Ann and her sister Amy were orphans and lived in a convent in a small village by the sea. Ann took it upon herself to watch over her sister when they were young, as Amy was the only family that she knew. Ann’s aspiration was to become a nurse when she grew up.
Amy was younger than Ann; a tom-boy whose dream was to sail the open seas. Oftentimes Amy dressed as a boy, even though the nuns at the convent would protest. As they grew older, Ann worked in the hospital, but Amy took odd jobs at the wharf, and particularly on the tall ship the Falcon Crest. The day came when the captain finally gave Amy permission to go on a voyage.
This distressed Ann. The sisters stood on the dock the day of Amy’s departure.
“And why would you want to help the sick when it’s so dangerous?” Amy asked. “You’re bound to catch the same disease as your patients.”
“Tending to the sick is not nearly as dangerous as sailing.” Ann said, hoping to convince Amy to forget her wild dream and stay with her.
“Maybe not, but sailing is adventurous. Besides, will you meet your husband in the hospital?” Amy laughed as they gazed at the main mast and the handsome sailors that balanced the ratlines.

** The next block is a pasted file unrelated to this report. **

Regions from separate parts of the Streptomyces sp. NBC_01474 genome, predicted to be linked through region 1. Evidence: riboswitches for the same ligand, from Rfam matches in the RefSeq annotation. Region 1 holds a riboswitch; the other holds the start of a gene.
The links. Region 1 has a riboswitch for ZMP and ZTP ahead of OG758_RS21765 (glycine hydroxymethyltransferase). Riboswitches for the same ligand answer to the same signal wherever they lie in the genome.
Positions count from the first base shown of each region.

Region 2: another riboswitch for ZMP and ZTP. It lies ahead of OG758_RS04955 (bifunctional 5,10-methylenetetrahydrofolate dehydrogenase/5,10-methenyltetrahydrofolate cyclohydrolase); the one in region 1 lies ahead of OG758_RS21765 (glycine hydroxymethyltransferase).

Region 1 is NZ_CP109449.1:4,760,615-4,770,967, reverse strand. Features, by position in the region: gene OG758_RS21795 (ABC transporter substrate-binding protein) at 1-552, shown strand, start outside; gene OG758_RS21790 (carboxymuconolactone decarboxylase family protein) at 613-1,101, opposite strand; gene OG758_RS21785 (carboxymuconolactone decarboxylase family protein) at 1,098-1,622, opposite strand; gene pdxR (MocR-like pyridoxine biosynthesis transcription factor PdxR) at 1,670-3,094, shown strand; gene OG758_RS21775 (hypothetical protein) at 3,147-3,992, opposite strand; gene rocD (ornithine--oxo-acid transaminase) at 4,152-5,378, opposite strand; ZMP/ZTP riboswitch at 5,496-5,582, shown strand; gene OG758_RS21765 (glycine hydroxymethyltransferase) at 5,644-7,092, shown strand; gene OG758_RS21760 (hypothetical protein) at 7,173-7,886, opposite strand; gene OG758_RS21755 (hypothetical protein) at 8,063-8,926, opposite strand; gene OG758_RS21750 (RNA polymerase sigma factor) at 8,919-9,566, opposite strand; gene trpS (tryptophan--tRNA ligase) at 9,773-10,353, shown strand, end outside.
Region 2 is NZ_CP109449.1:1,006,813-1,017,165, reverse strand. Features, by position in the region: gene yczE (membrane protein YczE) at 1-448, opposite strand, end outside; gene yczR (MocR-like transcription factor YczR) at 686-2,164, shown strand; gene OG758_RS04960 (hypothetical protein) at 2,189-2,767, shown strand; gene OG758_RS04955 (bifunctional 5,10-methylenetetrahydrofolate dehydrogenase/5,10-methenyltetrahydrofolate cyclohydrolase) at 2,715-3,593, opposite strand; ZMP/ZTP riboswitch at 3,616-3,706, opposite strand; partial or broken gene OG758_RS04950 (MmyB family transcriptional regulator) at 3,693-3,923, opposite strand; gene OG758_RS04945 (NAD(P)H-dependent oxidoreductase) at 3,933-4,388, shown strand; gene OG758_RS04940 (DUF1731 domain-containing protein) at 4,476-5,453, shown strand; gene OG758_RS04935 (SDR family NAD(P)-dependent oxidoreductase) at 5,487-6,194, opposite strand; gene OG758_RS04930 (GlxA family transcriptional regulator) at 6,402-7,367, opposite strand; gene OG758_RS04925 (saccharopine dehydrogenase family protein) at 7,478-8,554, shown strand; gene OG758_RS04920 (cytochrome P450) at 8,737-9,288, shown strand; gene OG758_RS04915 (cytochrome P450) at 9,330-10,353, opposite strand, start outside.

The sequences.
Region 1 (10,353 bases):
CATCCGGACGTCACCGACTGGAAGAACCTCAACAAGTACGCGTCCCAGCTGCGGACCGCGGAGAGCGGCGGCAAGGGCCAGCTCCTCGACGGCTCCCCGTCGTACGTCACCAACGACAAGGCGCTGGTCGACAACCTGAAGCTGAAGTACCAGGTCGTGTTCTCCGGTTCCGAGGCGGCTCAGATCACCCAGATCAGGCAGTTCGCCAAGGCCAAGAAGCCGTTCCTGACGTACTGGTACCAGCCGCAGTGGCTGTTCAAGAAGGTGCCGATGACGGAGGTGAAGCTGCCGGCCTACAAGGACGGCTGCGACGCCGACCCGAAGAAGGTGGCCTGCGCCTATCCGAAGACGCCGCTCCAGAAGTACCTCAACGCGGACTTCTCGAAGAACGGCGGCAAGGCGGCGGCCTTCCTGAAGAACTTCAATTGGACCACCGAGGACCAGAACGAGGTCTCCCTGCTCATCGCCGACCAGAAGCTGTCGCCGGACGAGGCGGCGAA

“Even if you find a husband on board, your life will be dedicated to the sea,” Ann retorted.
“And where will yours be?” Amy asked.
Ann shrugged. She never really thought about marriage.
Amy weighed anchor soon after. Ann stood on the shore to wave goodbye. The wind lifted the sails and blew her sister, the handsome crew, and the majestic ship away from port. A warm breeze stirred up whitecaps and orange and pinks of the day glistened on the water.
That night a hurricane blew through the village. Trees fell, roofs flew, and the sea swallowed the shore.
Amy never returned. Months passed. Ann waited until hope gave way to longing, and longing to despair. She concentrated on her work, spending long hours with the patients, giving up her own sleep to care for the ill.
One morning, Ann woke up to a brilliant sunrise. She walked to the beach where she had waited so often for Amy, and looked out over the sea. There she watched the sun stretch its golden hands across the horizon as if her sister Amy was saying farewell, and asking her to embrace the world like she had.
That morning the same golden light shone on her patients and her heart filled with joy as she cared for them. Her yearning, just like Amy’s, had been fulfilled. Eventually Ann took the oath of Sisterhood, and joined the convent. She traveled to the city of Alisubbo where she served the royal family, and the children’s hospital. When Princess Cassandra came to visit, Sister Ann, along with Sister Bernadice, was her guardian.